Swim Platform Repair Page

The swim platform leak began in the fall of 2002 with water seeping into the area under lower shelf in the center stern between the two rudders. Using a dam of putty around the stern exit holes for the green bonding wires, it became clear that the swim platform was the source of the leak.

The problem went on record with Mainship through the dealer in the Fall just prior to expiration of the hull warranty. The boat was already winterized and covered for in water storage at this point so moving it would be difficult. Mainship issued a recall to all 350/390 owners that had leaks the following spring. That following spring, the yard was busy to start the repair work so it was completed in the fall at the end of November 2003.

At a boat show, I spoke with a representative from Mainship and they explained that they would remove the trim around the top cover of the swim platform and open the top cover. They would remove all of the foam and install two inspection ports in the top of the platform and install a drain into the main hull and repair any leaks. They explained that the platform was shaped like a step that fit onto the stern and if that if any water were to enter the platform, it would drain into the main hull.

I was happy with this arrangement as I had heard that other 350/390 owners had had bilge pumps installed. I wasn't sure that I wanted another opening for a pump outlet and wires and an in accessible pump that could not be serviced in the platform. My experience is that pumps will eventually fail. The DC wires could become an electrolysis problem. I asked one person about this and they mentioned that they used a suction pump located inside the main hull. Nevertheless, the drain seemed simpler to me and it was installed with a valve to shut off the platform drain except when draining it if there was a problem.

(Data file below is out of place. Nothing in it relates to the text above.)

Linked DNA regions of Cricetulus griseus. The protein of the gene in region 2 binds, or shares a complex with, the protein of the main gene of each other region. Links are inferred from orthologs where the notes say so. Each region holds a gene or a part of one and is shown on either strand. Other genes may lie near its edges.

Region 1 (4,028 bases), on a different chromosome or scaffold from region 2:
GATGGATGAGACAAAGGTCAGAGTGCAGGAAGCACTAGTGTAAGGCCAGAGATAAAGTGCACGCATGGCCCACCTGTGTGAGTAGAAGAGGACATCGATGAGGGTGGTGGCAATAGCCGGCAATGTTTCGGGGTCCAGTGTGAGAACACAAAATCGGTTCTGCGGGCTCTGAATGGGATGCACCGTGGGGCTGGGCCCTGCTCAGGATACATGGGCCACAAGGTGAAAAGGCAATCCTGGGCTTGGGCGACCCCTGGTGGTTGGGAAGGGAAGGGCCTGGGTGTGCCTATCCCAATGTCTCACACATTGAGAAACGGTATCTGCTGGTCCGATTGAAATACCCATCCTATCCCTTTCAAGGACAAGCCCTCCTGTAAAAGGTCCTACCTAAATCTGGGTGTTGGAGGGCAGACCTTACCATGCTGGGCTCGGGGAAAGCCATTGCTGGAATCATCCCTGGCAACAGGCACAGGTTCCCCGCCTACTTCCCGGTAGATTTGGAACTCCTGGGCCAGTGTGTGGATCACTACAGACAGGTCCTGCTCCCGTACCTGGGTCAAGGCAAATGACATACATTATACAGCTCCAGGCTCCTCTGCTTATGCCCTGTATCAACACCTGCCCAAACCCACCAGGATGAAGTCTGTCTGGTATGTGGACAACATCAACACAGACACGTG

You'll see from the pictures below, additional bolts were added through the swim platform and into the stern. While I was bottom painting, I found moisture coming from between the joint between the stern and the swim platform and pointed this out. This was opened up to dry, filled, glassed over, and painted. Also during the work, the trim tabs were found to be leaking fluid and this was fixed. The trim tabs were also found to be the source of the water intrusion problem and were sealed.

Click on any picture to enlarge. These pictures were work in progress.

Looking down into the forward starboard corner of
the swim platform with the trim tab tower in front.
Top view of the tower. Left is aft. Right is forward.
Alternate view

Looking down the trim tab tower at the mounting bolts
and the hydraulic connection for the tab. Right is aft.
Top view of the tower. Up is forward.

Upper and lower drainage holes cut through partitions.
Upper right is forward.
The whole interior is coated. Notice the new bolt
half way down and between the tower and the partition.

Looking aft at the bolts for the stern hull zinc. Closeup of the bolts for the zinc.

New bolts viewed from inside the main
hull are just under the upper shelf.
Another new bolt added just aft of the rudder post.

An inspection hole cut through the lower shelf
as viewed through the cutout in the upper shelf.
Inspection plate installed with view of valve handle.

View of the drainage valve under the lower shelf. Inspection ports in the top of the swim platform.

The seam between the swim platform and the stern
was dug out, dried, and filled.
A strip of fiberglass was added across the joint.
Update: This spring on the start of my trip to
Sag Harbor, the first 6 inches of this fiberglass strip
starting from the port side became unbonded from the
hull on the leading edge.

The joint was faired and bottom painted. A wood strip was placed across the stern as a lip
to support the swim platform cover now that the foam
support was removed.

The work appeared to me done in a careful professional manner and the results look good. After splashing the boat, inspections through the ports show the swim platform to be dry except for some minor condensation.

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